Scanned image of the page. Keyboard directions: use + to zoom in, - to zoom out, arrow keys to pan inside the viewer.

Page Options

Download this Issue


Something wrong?

Something wrong with this page? Report problem.

Rights / Permissions

This collection, digitized in collaboration with the Michigan Daily and the Board for Student Publications, contains materials that are protected by copyright law. Access to these materials is provided for non-profit educational and research purposes. If you use an item from this collection, it is your responsibility to consider the work's copyright status and obtain any required permission.

October 22, 1975 - Image 5

Resource type:
Michigan Daily, 1975-10-22

Disclaimer: Computer generated plain text may have errors. Read more about this.

E N E records in review Wednesday, October 22,1975

Page Five

Char es Mingus preserves

the old


CHARLES MINGUS' music turns a lot
of people off because it sounds so
old fashioned. It has the feel of music
which was current when Mingus was
young - in particular, the style of Duke
Ellington: horns, piano, upright bass, and
blues patterns.
So there's irony in the title of his new
albums, Changes One and Two (Atlantic
SD 1677, 1678). What changes the bassist-
composer has made in his sound over the
past 25 years have been subtle. He has
at times gone off on classically-flavored
tangents, but he apparently feels most at
home in straight-ahead jazz. And that's
where he remains right now.
His music has gone through some trans-
formations. While saxophonist George Ad-
ams starts most of his solos in the best
mellow traditions of Lester Young and
Johnny Hodges, he usually ends up
screeching as shrilly as Archie Shepp.
LIKEWISE, pianist Don Pullen usually
plays in a rather sedate style, but occa-
sionally digs his heels into some hard
core chaos a la Cecil Taylor. Shrieks like
these have shown up only recently in
Mingus recordings.
And there's been another important
change. Adams and Pullen, together with
drummer Dannie Richmond, who's play-
ed with Mingus regularly since the 1950's,
constitute the longest-lived group to back
Mingus in his career.
The two new albums, recorded at the
same sessions, also include trumpeter
Jack Walrath, who joined the band six
months ago.

THE RESULT is a new high for Mingus
in the level of rapport he's managed to
foster among his musicians. They're able
to do more with less: they've created a
full, rich sound with a small number of
instruments, and they swing with the
compositions because they're comfortable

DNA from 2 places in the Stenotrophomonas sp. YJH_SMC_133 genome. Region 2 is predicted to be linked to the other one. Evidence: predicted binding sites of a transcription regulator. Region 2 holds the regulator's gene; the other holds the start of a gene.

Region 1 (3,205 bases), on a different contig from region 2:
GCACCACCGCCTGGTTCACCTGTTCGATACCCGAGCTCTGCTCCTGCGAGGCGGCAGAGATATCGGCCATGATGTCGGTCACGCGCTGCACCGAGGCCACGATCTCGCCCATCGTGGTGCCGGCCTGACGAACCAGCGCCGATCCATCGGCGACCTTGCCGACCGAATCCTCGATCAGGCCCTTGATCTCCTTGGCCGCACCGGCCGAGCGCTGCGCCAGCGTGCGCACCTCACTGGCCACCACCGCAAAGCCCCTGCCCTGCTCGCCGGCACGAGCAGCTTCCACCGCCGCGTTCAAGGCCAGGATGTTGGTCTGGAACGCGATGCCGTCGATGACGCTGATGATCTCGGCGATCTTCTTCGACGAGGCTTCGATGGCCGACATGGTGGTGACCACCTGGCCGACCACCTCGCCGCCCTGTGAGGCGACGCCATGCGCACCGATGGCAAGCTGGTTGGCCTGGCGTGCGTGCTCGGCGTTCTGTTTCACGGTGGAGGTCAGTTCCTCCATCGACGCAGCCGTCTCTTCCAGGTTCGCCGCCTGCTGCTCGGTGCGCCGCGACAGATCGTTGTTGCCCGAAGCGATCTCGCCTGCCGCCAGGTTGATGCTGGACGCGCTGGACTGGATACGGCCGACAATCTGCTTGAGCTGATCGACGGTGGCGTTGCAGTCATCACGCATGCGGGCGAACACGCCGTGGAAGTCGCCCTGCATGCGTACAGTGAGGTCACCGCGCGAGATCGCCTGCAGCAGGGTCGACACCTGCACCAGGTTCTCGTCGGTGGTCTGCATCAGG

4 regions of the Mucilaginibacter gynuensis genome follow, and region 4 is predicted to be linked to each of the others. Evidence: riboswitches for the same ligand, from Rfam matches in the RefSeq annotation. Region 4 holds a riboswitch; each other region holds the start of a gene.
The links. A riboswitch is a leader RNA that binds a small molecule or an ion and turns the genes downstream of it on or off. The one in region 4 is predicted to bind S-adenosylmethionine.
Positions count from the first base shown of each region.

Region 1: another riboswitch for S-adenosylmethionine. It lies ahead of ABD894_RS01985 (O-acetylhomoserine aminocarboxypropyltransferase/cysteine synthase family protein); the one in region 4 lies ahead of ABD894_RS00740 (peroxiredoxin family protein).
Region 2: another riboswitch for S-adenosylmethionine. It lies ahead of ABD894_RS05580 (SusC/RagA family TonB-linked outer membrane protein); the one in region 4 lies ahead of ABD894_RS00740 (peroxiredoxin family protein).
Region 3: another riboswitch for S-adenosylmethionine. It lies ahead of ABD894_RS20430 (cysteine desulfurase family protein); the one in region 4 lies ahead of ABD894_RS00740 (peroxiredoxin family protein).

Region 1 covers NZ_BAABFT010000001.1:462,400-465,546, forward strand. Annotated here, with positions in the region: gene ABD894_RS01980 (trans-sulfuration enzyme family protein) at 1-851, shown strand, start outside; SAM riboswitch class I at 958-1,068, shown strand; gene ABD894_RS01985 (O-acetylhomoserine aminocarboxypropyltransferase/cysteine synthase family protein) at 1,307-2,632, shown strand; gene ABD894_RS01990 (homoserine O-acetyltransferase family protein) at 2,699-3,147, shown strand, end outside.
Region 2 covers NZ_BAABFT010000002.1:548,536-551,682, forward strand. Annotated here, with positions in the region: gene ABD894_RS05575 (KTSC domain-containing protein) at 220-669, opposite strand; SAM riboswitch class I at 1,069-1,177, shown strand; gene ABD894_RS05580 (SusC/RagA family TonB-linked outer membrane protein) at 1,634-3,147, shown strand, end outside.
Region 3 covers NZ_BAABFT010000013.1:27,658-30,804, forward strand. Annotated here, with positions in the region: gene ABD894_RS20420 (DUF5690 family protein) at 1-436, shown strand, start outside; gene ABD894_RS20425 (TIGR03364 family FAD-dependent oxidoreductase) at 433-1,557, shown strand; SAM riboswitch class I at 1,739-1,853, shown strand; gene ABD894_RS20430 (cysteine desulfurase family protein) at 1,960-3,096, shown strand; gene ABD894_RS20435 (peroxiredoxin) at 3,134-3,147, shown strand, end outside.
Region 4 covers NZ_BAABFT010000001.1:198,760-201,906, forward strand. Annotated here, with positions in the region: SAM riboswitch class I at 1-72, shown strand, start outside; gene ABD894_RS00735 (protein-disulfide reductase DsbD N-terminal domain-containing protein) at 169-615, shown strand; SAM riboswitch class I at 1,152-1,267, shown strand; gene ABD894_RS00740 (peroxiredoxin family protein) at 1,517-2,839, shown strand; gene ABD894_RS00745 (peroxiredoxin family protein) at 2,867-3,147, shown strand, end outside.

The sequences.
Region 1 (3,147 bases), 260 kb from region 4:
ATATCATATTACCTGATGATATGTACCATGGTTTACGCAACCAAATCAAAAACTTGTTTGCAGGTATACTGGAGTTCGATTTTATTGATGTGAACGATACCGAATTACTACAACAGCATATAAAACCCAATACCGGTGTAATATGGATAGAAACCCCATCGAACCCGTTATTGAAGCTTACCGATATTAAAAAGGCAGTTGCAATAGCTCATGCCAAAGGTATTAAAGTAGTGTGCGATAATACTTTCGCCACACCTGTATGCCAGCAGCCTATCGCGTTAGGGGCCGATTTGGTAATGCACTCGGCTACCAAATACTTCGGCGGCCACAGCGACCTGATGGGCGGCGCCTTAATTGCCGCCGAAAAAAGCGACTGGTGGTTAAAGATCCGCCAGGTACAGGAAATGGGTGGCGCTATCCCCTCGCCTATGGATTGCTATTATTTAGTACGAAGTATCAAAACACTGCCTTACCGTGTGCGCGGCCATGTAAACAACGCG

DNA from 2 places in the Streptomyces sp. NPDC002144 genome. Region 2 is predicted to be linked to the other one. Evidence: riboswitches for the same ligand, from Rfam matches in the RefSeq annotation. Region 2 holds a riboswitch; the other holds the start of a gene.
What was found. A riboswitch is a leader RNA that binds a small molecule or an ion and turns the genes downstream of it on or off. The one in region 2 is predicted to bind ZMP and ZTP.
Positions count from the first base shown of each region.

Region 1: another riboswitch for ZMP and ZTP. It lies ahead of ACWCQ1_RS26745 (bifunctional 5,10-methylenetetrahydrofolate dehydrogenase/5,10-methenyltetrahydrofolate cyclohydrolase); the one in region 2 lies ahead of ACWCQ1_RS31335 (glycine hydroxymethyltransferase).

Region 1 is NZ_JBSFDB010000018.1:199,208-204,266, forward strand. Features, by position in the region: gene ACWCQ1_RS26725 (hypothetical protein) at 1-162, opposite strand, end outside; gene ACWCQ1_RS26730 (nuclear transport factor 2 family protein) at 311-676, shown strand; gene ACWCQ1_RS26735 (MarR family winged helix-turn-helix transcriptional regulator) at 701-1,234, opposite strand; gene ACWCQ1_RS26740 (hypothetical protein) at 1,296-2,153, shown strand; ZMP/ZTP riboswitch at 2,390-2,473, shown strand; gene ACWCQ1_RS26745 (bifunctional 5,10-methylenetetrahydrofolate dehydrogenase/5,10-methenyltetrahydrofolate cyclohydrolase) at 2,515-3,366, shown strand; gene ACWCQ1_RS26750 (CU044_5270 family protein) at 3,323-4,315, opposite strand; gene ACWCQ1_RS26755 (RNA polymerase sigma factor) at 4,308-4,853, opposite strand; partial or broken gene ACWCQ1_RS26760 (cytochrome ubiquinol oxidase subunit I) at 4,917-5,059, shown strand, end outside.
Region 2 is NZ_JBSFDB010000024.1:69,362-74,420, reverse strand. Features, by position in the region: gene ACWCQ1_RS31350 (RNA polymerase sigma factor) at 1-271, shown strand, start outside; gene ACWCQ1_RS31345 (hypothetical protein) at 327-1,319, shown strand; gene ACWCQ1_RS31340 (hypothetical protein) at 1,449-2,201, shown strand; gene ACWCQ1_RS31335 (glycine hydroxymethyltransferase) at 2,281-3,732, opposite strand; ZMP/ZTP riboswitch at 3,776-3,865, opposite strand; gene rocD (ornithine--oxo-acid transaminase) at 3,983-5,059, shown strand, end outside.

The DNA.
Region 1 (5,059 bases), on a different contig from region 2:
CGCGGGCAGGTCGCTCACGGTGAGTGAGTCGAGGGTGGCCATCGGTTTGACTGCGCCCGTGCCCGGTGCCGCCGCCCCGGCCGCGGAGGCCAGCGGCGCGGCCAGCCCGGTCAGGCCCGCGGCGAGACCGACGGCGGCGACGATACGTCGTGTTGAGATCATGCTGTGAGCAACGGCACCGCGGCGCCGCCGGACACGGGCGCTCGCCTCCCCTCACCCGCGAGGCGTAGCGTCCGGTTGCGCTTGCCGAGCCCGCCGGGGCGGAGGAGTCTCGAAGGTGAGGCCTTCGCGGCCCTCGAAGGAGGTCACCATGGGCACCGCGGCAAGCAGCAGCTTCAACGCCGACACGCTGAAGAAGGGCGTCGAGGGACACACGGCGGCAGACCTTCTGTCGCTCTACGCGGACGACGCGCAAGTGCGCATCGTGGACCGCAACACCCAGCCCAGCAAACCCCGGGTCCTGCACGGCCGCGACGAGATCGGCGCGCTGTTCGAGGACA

with them.
Both of the albums begin with light,
airy, and fast tunes bearing angry titles.
"Remember Rockefeller at Attica" fea-
tures quickly - paced solos all around,
with an especially articulate long staccato
burst from Mingus which proves in the
space of two choruses that though he may
be getting older, he isn't getting slower.
The tune's theme ends with a wry
phrase lifted from a 15-year-old Mingus
composition called "All the Things You
Could Be Right Now If Sigmund Freud's
Wife Was Your Mother," which he re-
corded with a band including saxophon-
ist Eric Dolphy. It's too bad that Mingus
stirs up a memory of Dolphy, because
Mingus's current recordings pale in the
shadow of the work the two did together.
THOUGH AS an acoustic bassist Min-
gus is unsurpassed in jazz, he has to leave
most of the spotlight work in his music to
his sidemen, because the bass has to gen-
erally stay in the background. His quartet
featuring Dolphy worked so well partly
because it was Mingus who was running
things, but also largely because Dolphy
was among a handful of the best soloists
in jazz history.
Pullen, echoing the styles of pianist Mal
Waldron and former Mingus stalwart

Jaki Byard, is a satisfying soloist. Soi
Adams. But Mingus's musicians will pro
ably always feel the sting of compariso
with Dolphy.
The recordings with Dolphy, thoug
were lined with rough edges. And o
Changes, rough edges are absent.
THE FIRST sides of both the album
are filled out with long, pleasant comp
sitions - "Sue's Changes" and "Orang
was the Color of her Dress, Then Si
Blue." The musicians take the opportu
ity to stretch out, and the solos conta
some piercing moments. Adams is nice
long-winded, and Pullen alternates b
tween arresting strings of single notes ar
thick chords.
"Duke Ellington's Sound of Love,"
slow, pretty ballad, works better in tf
long instrumental take than in the fi'
minute arrangement including singing 1
Sy .Johnson.
Trumpeter Walrath's solo on his ov
composition, "Black Bats and Poles,"
attractively delicate and in parts qui
and nimble. The bass line, consisting ft
most of the tune of three repeating note
is neat and engaging.
It's a good thing that we have Mingi
to perpetuate the institution of this kir
of jazz, to modify it a little from its fo
mer shape in acknowledgement of tl
changing times, but preserving its e
sence. Changes is fresh, much more
today than the records pressed when Mi
gus was a sideman 30 years ago. It's vet
fresh. And it swings.

'Coconut' lacks
is 101R
b-emotional dept
SINCE HIS split from Traffic in 1968, Dave Mason has estab-
;h, lished himself not only as a brilliant guitarist and performer,
n but also as a serious, top-notch songwriter. Sensitive lyrics and
strong melodies have always been as essential to his music as
his guitar solos.
ns Split Coconut (Columbia PC33698) exhibits no such versa-
m- tility. With minor exceptions, the album's lyrics are boring, and
ge its melodies are uninspired. The LP is left to stand on Mason's